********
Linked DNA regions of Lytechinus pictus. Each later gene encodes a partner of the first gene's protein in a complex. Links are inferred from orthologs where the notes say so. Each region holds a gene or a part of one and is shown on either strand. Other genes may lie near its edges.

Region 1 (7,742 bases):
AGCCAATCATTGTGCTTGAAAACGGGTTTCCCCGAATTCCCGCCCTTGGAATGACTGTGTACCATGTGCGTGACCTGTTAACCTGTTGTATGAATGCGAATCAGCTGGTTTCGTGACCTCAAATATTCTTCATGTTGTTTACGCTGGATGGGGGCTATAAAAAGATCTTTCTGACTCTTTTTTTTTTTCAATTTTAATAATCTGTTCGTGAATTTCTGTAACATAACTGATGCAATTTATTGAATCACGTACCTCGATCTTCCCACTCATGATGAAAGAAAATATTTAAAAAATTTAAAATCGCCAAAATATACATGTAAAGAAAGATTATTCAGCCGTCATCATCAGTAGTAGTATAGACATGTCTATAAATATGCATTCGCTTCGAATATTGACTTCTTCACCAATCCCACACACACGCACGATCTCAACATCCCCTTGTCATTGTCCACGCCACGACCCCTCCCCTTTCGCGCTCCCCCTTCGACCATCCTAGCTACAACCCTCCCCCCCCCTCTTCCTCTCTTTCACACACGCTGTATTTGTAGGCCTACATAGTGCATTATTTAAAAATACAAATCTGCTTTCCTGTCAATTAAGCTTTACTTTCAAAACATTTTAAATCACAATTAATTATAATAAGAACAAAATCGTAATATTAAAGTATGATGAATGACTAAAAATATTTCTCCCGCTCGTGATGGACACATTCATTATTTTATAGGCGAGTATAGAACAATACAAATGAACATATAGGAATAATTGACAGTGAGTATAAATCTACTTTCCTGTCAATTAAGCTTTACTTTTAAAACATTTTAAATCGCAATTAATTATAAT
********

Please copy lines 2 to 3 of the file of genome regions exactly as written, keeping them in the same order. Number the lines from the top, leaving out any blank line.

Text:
Region 1 (7,742 bases):
AGCCAATCATTGTGCTTGAAAACGGGTTTCCCCGAATTCCCGCCCTTGGAATGACTGTGTACCATGTGCGTGACCTGTTAACCTGTTGTATGAATGCGAATCAGCTGGTTTCGTGACCTCAAATATTCTTCATGTTGTTTACGCTGGATGGGGGCTATAAAAAGATCTTTCTGACTCTTTTTTTTTTTCAATTTTAATAATCTGTTCGTGAATTTCTGTAACATAACTGATGCAATTTATTGAATCACGTACCTCGATCTTCCCACTCATGATGAAAGAAAATATTTAAAAAATTTAAAATCGCCAAAATATACATGTAAAGAAAGATTATTCAGCCGTCATCATCAGTAGTAGTATAGACATGTCTATAAATATGCATTCGCTTCGAATATTGACTTCTTCACCAATCCCACACACACGCACGATCTCAACATCCCCTTGTCATTGTCCACGCCACGACCCCTCCCCTTTCGCGCTCCCCCTTCGACCATCCTAGCTACAACCCTCCCCCCCCCTCTTCCTCTCTTTCACACACGCTGTATTTGTAGGCCTACATAGTGCATTATTTAAAAATACAAATCTGCTTTCCTGTCAATTAAGCTTTACTTTCAAAACATTTTAAATCACAATTAATTATAATAAGAACAAAATCGTAATATTAAAGTATGATGAATGACTAAAAATATTTCTCCCGCTCGTGATGGACACATTCATTATTTTATAGGCGAGTATAGAACAATACAAATGAACATATAGGAATAATTGACAGTGAGTATAAATCTACTTTCCTGTCAATTAAGCTTTACTTTTAAAACATTTTAAATCGCAATTAATTATAAT